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The House of Doors

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The Booker judges described The House of Doors as ‘historical fiction at its finest’. Were you inspired by any other writers of historical fiction while writing the book? When I finished The House of Doors yesterday, I stayed motionless and silent for half an hour, wondering what had just happened. This novel has an old-fashioned charm; it reads as if it were a classic written in the first half of the 20th century. The sense of time and place is evoked in an amazing way, I mean not only the clothes, interiors, furniture, food, nature, landscapes but also the characters' opinions and beliefs. I like the fact that the author led me astray plotwise on several occasions: for example, in the beginning, I thought this was going to be a sort of remake of Out of Africa in a Malayan setting, even the farm in Africa was mentioned, but it all went in a completely, completely different direction. When the World’s Most Famous Writer Visits a Hotbed of Amorous Intrigue, by James Wood, The New Yorker, November 6, 2023.

It’s based on true events. It’s a work of fiction; yet it features characters and events drawn from history…a murder in 1911 which Eng set in 1910 to coincide with Sun Yat-Sen’s extended stay in Penang.

The House of Doors is partly a biographical novel, based on a few facts of William Somerset Maughm's life. It depicts the creative process, how literature and reality intersect, and the clash between mundane everyday life and the writer's creativity. An interesting coincidence: I was thinking how Colm Tóibín’s route in his biography of Thomas Mann, The Magician, was different, and in the evening, I read in The Guardian his enthusiastic opinion on this book: The House of Doors by Tan Twan Eng is fascinating, engrossing and has given me infinite pleasure. I couldn't agree more. Daily routines take place when Willie and Gerald are visiting. Willie spends a few hours a day writing in his room. There are also hours spent at the beach for Willie and Gerald….

Tan Twan Eng writes pleasing evocative novels but sometimes I think they are a little too subdued for my taste. Think languid rather than electrifying. I begin with the main characters. I work out what is it that they are seeking. I always know the ending, although getting there is another matter entirely. With this novel, I even knew what the concluding sentence would be; every other word and sentence preceding it was directed, like an arrow fired from a bow, towards that final sentence. Because I was writing about Maugham writing his stories, I felt I had to follow his lead. But I found that restrictive and it just did not work for me. Eventually I abandoned that idea, and then the writing just opened up. Within these layers of the storyline are many different strands. There is the intrigue of the murder trial, insight into Maugham’s life and Sun Yat Sen’s, and the lives of Europeans, Straits Chinese, Malays and others in Penang at this time. The writing is excellent, although I occasionally found descriptive passages a little overdone and convoluted, and it held my interest completely throughout. I thoroughly enjoyed it and the only reason it’s not a 5 star read for me is due to very minor issues such as this.The way Tan Twan Eng deftly weaves in some elements of Maugham's style so that it almost sounds like a pastiche and adds some elements from Maugham's books, some of the realia, is just extraordinary. Since I've started The Casuarina Tree, a collection of Maugham's short stories set mostly in Malaysia, which inspired The House of Doors, I appreciate Tan Twan Eng's talent even more. Not just talent. How much work, time and research must have gone into this novel and, at the same time, it seems so effortless, so understated, so smooth, so subtle. I have not read Maugham’s The Casaurina Tree. I’m not sure if reading it would have deepened my appreciation for this book. The House of Doors is a 2023 historical novel by Tan Twan Eng, published by Bloomsbury Publishing. The novel, set in the 1920s British colony of the Federated Malay States, tells the stories of the local residents and visitors, including a fictionalized version of William Somerset Maugham. It begins and ends in Doornfontein, South Africa in 1947.... with Lesley Hamlin as our narrator. She and Robert moved into a modest bungalow on the property of Robert’s cousin, Bernard, who was a sheep farmer. It was an adjustment for Lesley and Robert …… Attempting to offer up a more detail book report here….but be clear ….the best thing I can say to others is “just read it!!!”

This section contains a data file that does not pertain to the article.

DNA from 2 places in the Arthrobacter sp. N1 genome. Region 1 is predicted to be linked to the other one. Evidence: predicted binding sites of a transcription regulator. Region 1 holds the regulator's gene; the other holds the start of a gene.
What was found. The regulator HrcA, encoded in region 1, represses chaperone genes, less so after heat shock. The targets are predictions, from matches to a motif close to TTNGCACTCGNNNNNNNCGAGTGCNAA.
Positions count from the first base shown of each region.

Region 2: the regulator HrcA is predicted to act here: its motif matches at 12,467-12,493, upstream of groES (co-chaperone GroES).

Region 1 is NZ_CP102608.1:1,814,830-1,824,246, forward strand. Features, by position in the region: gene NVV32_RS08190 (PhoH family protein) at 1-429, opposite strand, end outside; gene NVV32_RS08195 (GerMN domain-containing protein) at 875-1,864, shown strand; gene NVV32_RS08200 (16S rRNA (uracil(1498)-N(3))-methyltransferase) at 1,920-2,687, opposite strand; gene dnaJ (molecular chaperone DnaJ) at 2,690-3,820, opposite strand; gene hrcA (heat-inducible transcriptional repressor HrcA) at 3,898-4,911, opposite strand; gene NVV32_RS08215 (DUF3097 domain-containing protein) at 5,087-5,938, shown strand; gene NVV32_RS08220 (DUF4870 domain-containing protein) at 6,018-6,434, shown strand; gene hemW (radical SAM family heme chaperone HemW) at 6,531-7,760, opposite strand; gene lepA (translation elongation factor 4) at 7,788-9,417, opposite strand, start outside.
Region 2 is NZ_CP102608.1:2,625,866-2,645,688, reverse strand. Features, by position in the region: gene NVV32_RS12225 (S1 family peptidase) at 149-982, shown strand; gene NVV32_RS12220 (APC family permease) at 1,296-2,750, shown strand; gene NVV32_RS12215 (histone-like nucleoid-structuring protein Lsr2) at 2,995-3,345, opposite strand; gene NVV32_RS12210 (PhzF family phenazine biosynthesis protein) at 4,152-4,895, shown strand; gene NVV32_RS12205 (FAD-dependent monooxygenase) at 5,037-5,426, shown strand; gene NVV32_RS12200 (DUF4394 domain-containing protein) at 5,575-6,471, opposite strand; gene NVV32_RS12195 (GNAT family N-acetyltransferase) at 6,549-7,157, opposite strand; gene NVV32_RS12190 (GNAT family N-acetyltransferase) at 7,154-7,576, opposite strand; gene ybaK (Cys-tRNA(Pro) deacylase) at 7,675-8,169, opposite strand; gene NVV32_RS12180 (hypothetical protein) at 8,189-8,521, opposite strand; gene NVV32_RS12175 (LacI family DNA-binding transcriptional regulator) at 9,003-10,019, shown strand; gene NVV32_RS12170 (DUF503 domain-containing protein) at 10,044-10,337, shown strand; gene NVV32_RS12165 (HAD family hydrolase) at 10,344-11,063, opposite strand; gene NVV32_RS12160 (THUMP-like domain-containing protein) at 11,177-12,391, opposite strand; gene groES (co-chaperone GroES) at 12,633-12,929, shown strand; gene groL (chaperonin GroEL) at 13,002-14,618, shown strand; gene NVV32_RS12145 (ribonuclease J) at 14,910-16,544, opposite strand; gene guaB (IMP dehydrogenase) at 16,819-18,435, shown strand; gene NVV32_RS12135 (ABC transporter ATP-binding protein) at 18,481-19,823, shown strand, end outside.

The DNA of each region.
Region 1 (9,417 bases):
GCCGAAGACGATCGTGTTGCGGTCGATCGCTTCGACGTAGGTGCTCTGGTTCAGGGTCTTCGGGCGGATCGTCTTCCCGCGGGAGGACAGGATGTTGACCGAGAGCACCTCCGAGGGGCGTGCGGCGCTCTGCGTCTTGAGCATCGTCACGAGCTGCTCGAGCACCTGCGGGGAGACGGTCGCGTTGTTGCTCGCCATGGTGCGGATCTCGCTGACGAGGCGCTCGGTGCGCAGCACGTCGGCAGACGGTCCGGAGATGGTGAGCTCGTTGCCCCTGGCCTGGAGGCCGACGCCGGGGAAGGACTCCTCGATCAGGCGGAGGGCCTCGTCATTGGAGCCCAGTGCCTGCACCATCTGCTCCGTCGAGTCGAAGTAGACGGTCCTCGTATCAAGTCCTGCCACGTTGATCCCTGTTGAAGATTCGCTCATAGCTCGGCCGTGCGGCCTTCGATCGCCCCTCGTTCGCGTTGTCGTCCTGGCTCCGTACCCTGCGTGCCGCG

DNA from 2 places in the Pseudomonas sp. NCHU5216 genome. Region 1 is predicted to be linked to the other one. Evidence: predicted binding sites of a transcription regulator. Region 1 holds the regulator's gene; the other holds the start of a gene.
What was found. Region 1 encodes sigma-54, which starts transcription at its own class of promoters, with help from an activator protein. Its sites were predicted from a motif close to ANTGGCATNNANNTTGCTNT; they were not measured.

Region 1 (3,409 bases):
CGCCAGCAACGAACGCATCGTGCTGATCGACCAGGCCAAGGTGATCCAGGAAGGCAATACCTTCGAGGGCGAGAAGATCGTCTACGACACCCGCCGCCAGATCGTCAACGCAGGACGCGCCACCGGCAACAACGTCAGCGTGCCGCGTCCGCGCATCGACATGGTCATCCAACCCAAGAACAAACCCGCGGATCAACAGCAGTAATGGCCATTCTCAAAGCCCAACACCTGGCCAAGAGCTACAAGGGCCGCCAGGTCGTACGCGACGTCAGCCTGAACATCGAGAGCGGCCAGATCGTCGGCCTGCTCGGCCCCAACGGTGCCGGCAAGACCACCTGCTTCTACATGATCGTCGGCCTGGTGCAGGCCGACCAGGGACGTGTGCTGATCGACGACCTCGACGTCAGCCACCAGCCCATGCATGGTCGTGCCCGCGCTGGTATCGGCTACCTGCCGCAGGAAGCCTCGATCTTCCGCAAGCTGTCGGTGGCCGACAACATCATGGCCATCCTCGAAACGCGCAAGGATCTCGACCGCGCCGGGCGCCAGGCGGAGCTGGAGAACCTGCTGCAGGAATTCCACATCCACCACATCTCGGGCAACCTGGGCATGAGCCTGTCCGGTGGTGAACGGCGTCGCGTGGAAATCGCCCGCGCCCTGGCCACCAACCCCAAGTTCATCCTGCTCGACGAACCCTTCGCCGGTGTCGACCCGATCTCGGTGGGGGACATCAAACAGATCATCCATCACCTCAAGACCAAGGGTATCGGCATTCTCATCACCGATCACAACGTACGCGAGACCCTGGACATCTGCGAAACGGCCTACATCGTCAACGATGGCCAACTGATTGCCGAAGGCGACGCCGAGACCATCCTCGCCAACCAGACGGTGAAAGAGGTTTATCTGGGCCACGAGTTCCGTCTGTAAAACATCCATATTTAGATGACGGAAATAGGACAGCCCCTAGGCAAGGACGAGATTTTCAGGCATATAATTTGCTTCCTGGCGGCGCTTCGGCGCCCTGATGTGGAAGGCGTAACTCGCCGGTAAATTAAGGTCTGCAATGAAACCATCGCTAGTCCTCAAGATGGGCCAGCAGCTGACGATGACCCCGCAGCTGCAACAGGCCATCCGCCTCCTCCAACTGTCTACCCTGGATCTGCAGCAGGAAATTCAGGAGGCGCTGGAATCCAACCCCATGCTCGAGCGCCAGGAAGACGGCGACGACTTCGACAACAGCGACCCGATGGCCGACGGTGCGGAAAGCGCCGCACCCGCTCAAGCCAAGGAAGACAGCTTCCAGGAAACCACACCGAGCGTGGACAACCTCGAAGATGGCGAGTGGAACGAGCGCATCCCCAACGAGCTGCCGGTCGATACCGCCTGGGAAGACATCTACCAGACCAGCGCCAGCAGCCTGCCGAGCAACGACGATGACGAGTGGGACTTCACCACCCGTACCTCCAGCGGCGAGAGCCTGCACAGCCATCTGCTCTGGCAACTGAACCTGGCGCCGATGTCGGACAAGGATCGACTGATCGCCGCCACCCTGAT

This, for me, was a beautiful piece of historical fiction. I've read several Maugham books and stories over the years and for some reason it never occurred to me that they were loosely based on people he'd met. This book, in a way, is an homage to Maugham. It involves stories of love and devotion - both real and fictional. Tan Twen Eng manages to evoke a feeling of the last century and its attitudes to homosexuality, adultery and male dominance. The House of Doors is based on true events, and is partly drawn from a Malaysian murder case in 1911. What was it about the story that captivated you, and made you want to base a novel around it?The novel was longlisted for the 2023 Booker Prize and listed among notable fiction works in 2023 by The Washington Post and The Financial Times. Despite the differences between them Maugham finds himself drawn to Lesley and she finally tells him not only her story but that of a friend whose affair spiralled out of control with devastating consequences.

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